Maintaining breastfeeding after a return to work or study is completely possible and many families choose to do this.
There are several things to think about when returning to work (or study), including what and how baby will be fed and cared for when you are not there, how to keep breasts comfortable while you are apart, and potentially the expression and storage of breastmilk.
It’s important that you let your manager or tutor know that you are returning as a breastfeeding mother – particularly as in the UK this is a ‘protected characteristic’ and means they can do a more effective risk assessment of the working environment for you and your baby’s needs.
Knowing that you do not have to stop breastfeeding, and that baby can continue to be breastfed when you are together, and fed expressed breastmilk or food or infant formula if necessary while you are apart, is the first step. Understanding how to express and store that milk and how the milk should be given to your baby, might be key for you when thinking ahead.
In the UK, breastfeeding parents are protected in the same way as pregnant employees under health and safety and sex discrimination laws. Your employer should be supportive of you wanting to continue to breastfeed when you return to work, because there are significant health benefits to breastfeeding for both you and your child, particularly up to the age of 12 months.
Unfortunately, even in the UK those who are breastfeeding are not entitled to frequent breastfeeding or expressing breaks.
So what I am entitled to if I am breastfeeding when I return to work?
You are entitled to:
- A health and safety risk assessment.
- Providing regular breaks is good practice, so many employers are accommodating of a family’s particular needs.
- By law you are entitled to suitable rest facilities to express or breastfeed at work.
- These should have suitable sanitary conditions, and expressing or breastfeeding in a toilet facility is not hygienic or appropriate.
You should consider writing to your employer when planning to return to work to tell them you are breastfeeding so they can carry out a suitable risk assessment. You might consider outlining what you feel you need to feel best supported with returning to work; this might include details of privacy needed and of milk storage facilities. Your employer has an obligation to provide health and safety protection, protection from discrimination, rest facilities, flexible working hours and protection from indirect sex discrimination and protection from harassment.
There is loads more information on managing your return to work in the Anya app, and we also have a dedicated Returning to work or study Community so you can chat to other parents experiencing the same things as you.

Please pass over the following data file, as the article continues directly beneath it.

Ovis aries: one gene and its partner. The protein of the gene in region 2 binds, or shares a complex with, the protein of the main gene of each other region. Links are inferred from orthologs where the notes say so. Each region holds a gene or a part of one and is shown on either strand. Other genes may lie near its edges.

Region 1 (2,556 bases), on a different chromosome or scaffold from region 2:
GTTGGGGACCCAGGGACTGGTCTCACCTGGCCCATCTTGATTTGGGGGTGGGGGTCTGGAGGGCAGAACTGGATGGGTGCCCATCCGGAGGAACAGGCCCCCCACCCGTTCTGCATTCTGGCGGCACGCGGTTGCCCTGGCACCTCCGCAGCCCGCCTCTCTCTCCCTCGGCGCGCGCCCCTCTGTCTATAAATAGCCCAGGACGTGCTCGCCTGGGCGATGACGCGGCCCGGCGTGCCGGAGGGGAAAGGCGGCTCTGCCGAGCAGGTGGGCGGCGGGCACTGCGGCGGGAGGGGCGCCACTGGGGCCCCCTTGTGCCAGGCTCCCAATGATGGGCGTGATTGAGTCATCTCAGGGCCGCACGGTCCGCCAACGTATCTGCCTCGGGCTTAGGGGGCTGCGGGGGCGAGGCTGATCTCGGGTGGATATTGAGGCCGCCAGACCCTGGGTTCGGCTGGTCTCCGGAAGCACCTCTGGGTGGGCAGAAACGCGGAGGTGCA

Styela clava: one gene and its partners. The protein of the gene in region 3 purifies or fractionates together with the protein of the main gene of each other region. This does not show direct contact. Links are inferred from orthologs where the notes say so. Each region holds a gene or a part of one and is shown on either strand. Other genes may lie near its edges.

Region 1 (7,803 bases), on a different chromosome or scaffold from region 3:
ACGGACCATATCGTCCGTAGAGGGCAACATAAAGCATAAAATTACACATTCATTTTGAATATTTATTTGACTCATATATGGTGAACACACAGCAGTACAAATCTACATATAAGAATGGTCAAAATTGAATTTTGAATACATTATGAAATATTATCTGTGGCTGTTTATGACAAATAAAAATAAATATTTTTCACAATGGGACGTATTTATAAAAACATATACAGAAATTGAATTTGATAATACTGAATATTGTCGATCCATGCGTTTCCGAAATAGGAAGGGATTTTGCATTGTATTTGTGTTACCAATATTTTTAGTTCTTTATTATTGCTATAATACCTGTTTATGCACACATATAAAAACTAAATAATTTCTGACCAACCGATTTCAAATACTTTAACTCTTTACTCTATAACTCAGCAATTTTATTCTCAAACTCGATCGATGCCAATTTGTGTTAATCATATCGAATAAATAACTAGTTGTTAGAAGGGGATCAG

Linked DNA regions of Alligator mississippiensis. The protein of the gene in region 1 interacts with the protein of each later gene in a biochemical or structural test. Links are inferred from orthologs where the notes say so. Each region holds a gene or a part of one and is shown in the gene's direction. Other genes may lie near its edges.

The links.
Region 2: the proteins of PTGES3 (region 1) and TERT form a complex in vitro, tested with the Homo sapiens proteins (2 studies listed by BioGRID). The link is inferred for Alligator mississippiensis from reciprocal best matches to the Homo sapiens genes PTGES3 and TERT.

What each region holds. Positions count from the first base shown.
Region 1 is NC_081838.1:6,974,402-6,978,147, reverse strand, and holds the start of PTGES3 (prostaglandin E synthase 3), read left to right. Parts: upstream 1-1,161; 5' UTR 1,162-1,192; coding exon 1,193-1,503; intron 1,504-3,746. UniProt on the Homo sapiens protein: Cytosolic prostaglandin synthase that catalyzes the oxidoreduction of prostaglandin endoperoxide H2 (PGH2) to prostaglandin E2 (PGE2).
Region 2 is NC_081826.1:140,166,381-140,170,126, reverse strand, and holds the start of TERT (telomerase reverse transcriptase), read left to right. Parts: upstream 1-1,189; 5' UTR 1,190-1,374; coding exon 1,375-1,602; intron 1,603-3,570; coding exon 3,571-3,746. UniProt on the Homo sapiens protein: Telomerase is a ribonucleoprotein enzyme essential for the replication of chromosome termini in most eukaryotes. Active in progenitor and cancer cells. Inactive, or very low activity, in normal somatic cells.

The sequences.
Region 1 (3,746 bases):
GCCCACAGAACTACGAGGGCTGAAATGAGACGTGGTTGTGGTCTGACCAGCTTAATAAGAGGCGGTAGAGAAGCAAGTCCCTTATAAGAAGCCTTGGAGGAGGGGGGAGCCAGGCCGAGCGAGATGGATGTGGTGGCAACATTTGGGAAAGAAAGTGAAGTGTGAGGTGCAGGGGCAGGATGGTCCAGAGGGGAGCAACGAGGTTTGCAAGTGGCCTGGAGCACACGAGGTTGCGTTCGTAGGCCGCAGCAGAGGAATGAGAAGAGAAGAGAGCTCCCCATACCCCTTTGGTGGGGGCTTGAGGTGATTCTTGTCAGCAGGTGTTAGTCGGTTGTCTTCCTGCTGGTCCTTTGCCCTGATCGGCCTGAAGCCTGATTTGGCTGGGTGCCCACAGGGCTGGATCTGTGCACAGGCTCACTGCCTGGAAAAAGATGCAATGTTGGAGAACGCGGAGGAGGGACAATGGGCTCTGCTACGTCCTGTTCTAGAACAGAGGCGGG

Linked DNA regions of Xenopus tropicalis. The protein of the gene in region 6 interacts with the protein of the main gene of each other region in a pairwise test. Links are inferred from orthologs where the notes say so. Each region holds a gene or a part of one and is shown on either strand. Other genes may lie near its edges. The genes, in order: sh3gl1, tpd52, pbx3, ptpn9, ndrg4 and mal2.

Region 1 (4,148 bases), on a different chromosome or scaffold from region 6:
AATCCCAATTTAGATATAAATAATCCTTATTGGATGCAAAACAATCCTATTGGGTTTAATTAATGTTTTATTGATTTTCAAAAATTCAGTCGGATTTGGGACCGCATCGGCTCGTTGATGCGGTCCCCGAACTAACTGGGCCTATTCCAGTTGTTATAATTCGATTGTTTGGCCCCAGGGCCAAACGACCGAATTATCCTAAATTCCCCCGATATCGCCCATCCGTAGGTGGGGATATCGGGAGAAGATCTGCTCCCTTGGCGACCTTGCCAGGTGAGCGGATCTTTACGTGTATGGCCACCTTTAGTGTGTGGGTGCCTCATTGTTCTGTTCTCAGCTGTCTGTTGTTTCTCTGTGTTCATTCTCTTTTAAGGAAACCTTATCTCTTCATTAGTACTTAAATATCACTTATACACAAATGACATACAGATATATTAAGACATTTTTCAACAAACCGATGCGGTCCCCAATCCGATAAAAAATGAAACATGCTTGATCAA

A nursery or registered child minder should have experience of using expressed milk and should have guidelines around storage and so on – so when finding a child care setting, you can ask about this and how they are set up to manage expressed milk: if they have not handled human milk before or do not have a protocol for using it then give them plenty of time to create one – if they are reluctant perhaps this is not the best setting to have your baby?
They should have a fridge to store the milk and a way of warming it if necessary. And a labelling system so that your milk is not given to another child or vice versa.
Before 6 months
The volume of milk a baby will take when away from mum will vary, but we usually work on a guide amount of 1 – 1.5 ounces (30-45mL) per hour since they last fed, for an exclusively milk fed baby.
So, if you fed at 12 noon and were going to be away from baby for 8 hours, we might expect baby to want to feed at least twice in that time with a total volume of 8 – 12 ounces, over minimum 2 feeds. This means you would leave 12 ounces, and the person staying with baby would need to know about paced, responsive feeding.
After 6 months
As babies begin to take food as well, they become less reliant on breastmilk. If they are younger than 9 months, it is more important to leave some expressed milk as your baby may not be so well established onto solid foods. For shorter periods apart they will be absolutely fine with no milk.
If you’re leaving your baby for a short time or they are very well established on solid foods, they may need less milk or none. Some older babies will feed more frequently when you are together to make up for any milk they did not receive when you were apart.
If your child is 9 months or over, they may be fine without any milk in the day and just have solid food and water, so it would not be essential to send expressed milk with your child. However, you may prefer to send some expressed milk with your older baby and that is fine. It is up to you and your child care setting should enable this.
Don’t forget to get involved in the dedicated Community channel in the Anya app, and #AskAnya for help and support with any questions or concerns you have.
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